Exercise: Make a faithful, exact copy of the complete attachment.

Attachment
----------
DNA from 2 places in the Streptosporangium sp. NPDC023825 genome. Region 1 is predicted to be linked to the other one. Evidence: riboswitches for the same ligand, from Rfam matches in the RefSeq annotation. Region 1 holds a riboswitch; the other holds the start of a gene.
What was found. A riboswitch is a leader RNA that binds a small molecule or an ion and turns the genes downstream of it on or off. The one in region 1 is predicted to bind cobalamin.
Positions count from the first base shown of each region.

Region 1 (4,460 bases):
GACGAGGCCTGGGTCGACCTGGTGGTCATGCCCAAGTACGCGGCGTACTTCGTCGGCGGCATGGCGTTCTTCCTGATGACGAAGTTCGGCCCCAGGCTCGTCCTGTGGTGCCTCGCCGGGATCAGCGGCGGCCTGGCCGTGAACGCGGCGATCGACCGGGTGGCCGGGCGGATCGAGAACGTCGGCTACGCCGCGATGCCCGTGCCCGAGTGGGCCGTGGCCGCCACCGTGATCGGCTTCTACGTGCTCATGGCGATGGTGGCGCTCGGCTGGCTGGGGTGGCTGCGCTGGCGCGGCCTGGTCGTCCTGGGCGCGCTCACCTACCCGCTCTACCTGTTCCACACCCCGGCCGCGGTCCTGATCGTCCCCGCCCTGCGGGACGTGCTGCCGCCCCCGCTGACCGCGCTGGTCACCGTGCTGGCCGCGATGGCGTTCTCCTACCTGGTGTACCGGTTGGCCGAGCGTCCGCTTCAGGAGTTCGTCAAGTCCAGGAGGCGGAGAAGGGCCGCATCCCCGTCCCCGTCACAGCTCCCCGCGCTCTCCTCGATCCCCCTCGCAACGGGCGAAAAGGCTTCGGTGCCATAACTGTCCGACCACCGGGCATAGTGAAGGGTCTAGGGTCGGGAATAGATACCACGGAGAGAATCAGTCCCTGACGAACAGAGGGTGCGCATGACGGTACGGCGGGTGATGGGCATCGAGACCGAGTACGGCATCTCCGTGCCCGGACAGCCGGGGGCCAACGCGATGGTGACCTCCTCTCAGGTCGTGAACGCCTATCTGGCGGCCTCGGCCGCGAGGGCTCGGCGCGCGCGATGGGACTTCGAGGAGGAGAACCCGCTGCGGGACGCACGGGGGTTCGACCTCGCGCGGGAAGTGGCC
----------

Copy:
DNA from 2 places in the Streptosporangium sp. NPDC023825 genome. Region 1 is predicted to be linked to the other one. Evidence: riboswitches for the same ligand, from Rfam matches in the RefSeq annotation. Region 1 holds a riboswitch; the other holds the start of a gene.
What was found. A riboswitch is a leader RNA that binds a small molecule or an ion and turns the genes downstream of it on or off. The one in region 1 is predicted to bind cobalamin.
Positions count from the first base shown of each region.

Region 1 (4,460 bases):
GACGAGGCCTGGGTCGACCTGGTGGTCATGCCCAAGTACGCGGCGTACTTCGTCGGCGGCATGGCGTTCTTCCTGATGACGAAGTTCGGCCCCAGGCTCGTCCTGTGGTGCCTCGCCGGGATCAGCGGCGGCCTGGCCGTGAACGCGGCGATCGACCGGGTGGCCGGGCGGATCGAGAACGTCGGCTACGCCGCGATGCCCGTGCCCGAGTGGGCCGTGGCCGCCACCGTGATCGGCTTCTACGTGCTCATGGCGATGGTGGCGCTCGGCTGGCTGGGGTGGCTGCGCTGGCGCGGCCTGGTCGTCCTGGGCGCGCTCACCTACCCGCTCTACCTGTTCCACACCCCGGCCGCGGTCCTGATCGTCCCCGCCCTGCGGGACGTGCTGCCGCCCCCGCTGACCGCGCTGGTCACCGTGCTGGCCGCGATGGCGTTCTCCTACCTGGTGTACCGGTTGGCCGAGCGTCCGCTTCAGGAGTTCGTCAAGTCCAGGAGGCGGAGAAGGGCCGCATCCCCGTCCCCGTCACAGCTCCCCGCGCTCTCCTCGATCCCCCTCGCAACGGGCGAAAAGGCTTCGGTGCCATAACTGTCCGACCACCGGGCATAGTGAAGGGTCTAGGGTCGGGAATAGATACCACGGAGAGAATCAGTCCCTGACGAACAGAGGGTGCGCATGACGGTACGGCGGGTGATGGGCATCGAGACCGAGTACGGCATCTCCGTGCCCGGACAGCCGGGGGCCAACGCGATGGTGACCTCCTCTCAGGTCGTGAACGCCTATCTGGCGGCCTCGGCCGCGAGGGCTCGGCGCGCGCGATGGGACTTCGAGGAGGAGAACCCGCTGCGGGACGCACGGGGGTTCGACCTCGCGCGGGAAGTGGCC